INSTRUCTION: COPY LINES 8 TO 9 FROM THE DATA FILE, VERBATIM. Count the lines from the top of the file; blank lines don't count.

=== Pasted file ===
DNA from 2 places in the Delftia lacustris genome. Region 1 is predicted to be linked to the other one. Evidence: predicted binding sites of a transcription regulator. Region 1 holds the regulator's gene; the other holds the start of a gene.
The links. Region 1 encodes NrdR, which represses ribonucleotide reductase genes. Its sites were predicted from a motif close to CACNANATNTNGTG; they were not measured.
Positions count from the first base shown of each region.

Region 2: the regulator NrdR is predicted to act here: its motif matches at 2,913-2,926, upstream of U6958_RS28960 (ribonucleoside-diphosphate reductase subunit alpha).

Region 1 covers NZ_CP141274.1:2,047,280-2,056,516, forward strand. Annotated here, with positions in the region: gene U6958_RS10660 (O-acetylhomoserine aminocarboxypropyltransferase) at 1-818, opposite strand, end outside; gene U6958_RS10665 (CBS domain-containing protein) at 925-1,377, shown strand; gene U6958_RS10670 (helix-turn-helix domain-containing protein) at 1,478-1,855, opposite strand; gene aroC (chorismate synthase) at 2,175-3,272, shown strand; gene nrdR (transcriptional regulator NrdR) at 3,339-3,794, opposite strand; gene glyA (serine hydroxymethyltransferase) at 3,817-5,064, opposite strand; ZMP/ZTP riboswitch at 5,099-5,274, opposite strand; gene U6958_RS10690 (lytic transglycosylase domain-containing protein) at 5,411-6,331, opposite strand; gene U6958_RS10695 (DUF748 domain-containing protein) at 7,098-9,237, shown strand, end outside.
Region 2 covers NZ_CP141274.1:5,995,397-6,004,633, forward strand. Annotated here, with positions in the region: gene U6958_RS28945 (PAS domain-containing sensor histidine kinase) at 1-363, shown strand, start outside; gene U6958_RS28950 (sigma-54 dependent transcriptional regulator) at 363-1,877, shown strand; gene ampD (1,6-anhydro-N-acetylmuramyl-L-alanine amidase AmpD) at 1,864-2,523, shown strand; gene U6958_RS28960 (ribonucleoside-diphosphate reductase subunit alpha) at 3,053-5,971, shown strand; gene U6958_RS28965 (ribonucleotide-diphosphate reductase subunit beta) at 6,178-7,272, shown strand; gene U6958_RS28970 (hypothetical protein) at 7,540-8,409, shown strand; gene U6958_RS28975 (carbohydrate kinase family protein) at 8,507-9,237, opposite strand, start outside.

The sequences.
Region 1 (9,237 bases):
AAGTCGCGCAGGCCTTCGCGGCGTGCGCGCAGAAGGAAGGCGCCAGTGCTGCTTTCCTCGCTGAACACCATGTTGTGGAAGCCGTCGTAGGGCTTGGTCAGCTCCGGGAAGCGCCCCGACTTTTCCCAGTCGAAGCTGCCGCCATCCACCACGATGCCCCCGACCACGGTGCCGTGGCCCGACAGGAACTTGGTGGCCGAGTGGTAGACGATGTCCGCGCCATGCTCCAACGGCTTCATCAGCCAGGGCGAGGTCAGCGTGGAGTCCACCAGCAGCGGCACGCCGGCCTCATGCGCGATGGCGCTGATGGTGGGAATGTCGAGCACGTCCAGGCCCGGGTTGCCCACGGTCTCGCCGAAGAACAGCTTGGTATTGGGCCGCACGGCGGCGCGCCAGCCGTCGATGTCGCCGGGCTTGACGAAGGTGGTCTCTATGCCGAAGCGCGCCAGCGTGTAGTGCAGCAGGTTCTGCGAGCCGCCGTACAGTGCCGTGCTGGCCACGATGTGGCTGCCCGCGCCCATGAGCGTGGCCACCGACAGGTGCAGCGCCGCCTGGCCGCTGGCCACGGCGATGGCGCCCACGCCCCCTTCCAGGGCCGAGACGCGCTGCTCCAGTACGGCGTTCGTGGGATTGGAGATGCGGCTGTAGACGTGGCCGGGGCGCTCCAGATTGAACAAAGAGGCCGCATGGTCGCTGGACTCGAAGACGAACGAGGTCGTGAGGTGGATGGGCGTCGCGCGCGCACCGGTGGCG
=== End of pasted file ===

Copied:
Region 1 (9,237 bases):
AAGTCGCGCAGGCCTTCGCGGCGTGCGCGCAGAAGGAAGGCGCCAGTGCTGCTTTCCTCGCTGAACACCATGTTGTGGAAGCCGTCGTAGGGCTTGGTCAGCTCCGGGAAGCGCCCCGACTTTTCCCAGTCGAAGCTGCCGCCATCCACCACGATGCCCCCGACCACGGTGCCGTGGCCCGACAGGAACTTGGTGGCCGAGTGGTAGACGATGTCCGCGCCATGCTCCAACGGCTTCATCAGCCAGGGCGAGGTCAGCGTGGAGTCCACCAGCAGCGGCACGCCGGCCTCATGCGCGATGGCGCTGATGGTGGGAATGTCGAGCACGTCCAGGCCCGGGTTGCCCACGGTCTCGCCGAAGAACAGCTTGGTATTGGGCCGCACGGCGGCGCGCCAGCCGTCGATGTCGCCGGGCTTGACGAAGGTGGTCTCTATGCCGAAGCGCGCCAGCGTGTAGTGCAGCAGGTTCTGCGAGCCGCCGTACAGTGCCGTGCTGGCCACGATGTGGCTGCCCGCGCCCATGAGCGTGGCCACCGACAGGTGCAGCGCCGCCTGGCCGCTGGCCACGGCGATGGCGCCCACGCCCCCTTCCAGGGCCGAGACGCGCTGCTCCAGTACGGCGTTCGTGGGATTGGAGATGCGGCTGTAGACGTGGCCGGGGCGCTCCAGATTGAACAAAGAGGCCGCATGGTCGCTGGACTCGAAGACGAACGAGGTCGTGAGGTGGATGGGCGTCGCGCGCGCACCGGTGGCG